Bill Gates in Outlook 2010
· 2010-10-04 12:53 by Thijs Kroesbergen for Brokenwire.NET
If you have used outlook 2010 you must have seen the new ‘People pane’ which feature the contact information of all people involved in the current item. Last week a colleague pointed out that the gray “Generic User” is supposed to be an image of Bill Gates himself. So lets see…
The avatar in outlook:
The Bill Gates Mugshot:
This mugshot is said to be made when Bill was caught speeding, back in the seventies.
Now lets combine the two images:
And because i’m not very good with Paint.Net you may like this one better (it’s been spreading all over the web since the last few days)
Well how about that! These folks at Microsoft sure have a good sense of humor.
Next question: who is the shadow person used in Google contacts & Gmail?
Christmas Lights updated
· 2009-12-11 17:40 by Thijs Kroesbergen for Brokenwire.NET
I just published a new version of the popular Christmas Lights. You can grab your free copy from the publish page right now.
So what’s new in this years update?
- New light bulbs: The new bulbs are bitmap based instead of “dynamic” WPF shapes, this reduces the CPU usage. And I think these look nicer too.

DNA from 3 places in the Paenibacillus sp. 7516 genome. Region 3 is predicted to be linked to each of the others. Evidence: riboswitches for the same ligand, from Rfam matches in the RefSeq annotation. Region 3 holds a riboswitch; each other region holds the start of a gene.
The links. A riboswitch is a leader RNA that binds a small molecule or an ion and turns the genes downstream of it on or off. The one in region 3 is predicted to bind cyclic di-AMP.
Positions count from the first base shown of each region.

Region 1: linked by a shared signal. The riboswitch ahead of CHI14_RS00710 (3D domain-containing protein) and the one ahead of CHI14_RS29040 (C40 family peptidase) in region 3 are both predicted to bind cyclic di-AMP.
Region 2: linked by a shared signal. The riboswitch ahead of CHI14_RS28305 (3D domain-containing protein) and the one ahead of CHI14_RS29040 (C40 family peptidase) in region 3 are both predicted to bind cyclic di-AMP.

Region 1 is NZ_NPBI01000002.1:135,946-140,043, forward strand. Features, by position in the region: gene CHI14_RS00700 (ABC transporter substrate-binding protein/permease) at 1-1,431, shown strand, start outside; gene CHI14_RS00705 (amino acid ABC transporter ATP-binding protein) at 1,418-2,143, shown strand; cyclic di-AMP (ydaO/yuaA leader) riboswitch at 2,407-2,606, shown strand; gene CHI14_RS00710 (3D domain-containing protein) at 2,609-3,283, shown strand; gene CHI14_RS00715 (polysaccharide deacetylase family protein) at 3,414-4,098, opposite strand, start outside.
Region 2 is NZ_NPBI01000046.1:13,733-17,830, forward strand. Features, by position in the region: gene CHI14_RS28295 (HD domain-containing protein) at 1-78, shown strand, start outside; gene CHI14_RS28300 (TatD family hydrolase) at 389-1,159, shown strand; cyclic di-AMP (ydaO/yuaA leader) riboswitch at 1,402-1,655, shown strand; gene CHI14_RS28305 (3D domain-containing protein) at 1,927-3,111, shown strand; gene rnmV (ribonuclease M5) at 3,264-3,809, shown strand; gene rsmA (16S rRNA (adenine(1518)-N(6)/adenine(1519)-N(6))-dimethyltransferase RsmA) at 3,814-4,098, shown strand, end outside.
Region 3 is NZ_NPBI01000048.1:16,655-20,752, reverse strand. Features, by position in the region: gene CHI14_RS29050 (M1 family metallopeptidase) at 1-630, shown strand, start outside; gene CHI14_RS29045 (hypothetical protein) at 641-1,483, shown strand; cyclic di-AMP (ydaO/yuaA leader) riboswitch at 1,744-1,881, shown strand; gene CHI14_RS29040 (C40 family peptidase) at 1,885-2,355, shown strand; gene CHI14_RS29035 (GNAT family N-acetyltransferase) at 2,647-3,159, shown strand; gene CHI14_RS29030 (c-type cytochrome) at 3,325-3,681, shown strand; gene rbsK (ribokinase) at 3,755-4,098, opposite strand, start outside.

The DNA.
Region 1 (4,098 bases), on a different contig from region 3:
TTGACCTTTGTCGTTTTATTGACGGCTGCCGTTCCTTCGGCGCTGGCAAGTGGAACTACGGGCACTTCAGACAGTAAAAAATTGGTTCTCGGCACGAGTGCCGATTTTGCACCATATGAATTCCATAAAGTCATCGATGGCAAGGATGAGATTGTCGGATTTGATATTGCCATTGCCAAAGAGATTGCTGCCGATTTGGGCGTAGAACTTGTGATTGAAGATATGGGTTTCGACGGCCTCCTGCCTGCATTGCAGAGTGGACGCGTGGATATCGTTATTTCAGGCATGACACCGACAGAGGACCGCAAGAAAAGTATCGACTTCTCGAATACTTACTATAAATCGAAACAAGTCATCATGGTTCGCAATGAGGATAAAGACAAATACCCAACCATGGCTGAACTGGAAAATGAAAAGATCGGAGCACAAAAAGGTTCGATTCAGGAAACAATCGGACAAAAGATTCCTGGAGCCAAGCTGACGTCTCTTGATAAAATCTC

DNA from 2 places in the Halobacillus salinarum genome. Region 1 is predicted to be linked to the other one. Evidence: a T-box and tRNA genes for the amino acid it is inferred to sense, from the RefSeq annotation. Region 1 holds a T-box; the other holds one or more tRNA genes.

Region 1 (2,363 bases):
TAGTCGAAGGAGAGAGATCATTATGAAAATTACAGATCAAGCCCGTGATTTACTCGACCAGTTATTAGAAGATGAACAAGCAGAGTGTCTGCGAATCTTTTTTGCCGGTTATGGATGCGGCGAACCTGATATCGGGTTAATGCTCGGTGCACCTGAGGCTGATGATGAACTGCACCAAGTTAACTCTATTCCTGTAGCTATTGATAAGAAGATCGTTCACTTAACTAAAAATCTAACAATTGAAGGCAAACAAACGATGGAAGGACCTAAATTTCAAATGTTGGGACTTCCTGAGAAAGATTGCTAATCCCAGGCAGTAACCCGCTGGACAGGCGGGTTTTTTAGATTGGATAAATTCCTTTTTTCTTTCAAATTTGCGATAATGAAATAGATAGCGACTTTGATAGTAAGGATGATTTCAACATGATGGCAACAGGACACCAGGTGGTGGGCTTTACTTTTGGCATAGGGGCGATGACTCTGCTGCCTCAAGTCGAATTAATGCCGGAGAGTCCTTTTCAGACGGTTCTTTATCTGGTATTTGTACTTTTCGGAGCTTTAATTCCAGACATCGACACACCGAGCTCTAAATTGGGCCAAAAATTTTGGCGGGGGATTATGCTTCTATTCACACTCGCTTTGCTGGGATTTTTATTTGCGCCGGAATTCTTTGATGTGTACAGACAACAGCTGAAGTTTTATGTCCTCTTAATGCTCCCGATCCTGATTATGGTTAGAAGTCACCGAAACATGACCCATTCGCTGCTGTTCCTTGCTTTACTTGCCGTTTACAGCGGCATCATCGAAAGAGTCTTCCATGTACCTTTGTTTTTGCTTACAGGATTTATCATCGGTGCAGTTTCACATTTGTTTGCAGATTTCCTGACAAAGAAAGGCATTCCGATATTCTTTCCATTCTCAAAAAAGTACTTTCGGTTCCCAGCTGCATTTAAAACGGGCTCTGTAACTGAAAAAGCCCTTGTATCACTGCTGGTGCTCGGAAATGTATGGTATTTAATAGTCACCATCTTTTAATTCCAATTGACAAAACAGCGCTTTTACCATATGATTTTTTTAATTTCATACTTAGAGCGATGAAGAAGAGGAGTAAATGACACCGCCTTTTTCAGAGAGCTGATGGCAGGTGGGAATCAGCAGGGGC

- Better stability: I resolved several issues which caused crashes when you changed the display resolution when the lights where active. Now you can also add/remove monitors while the lights are running.
- Plasma “burn-in” prevention: When this option is switched on the lights move a bit every minute so they don’t burn in your nice big plasma TV. :)
- Fully tested on Windows 7 but the lights will run on any pc having .NET framework 3.5(sp1). (This includes Windows XP, Vista, Server 2003)
I’ve already got some nice ideas for a future version, but suggestions (or patches) are always welcome!
Possible features for a next version: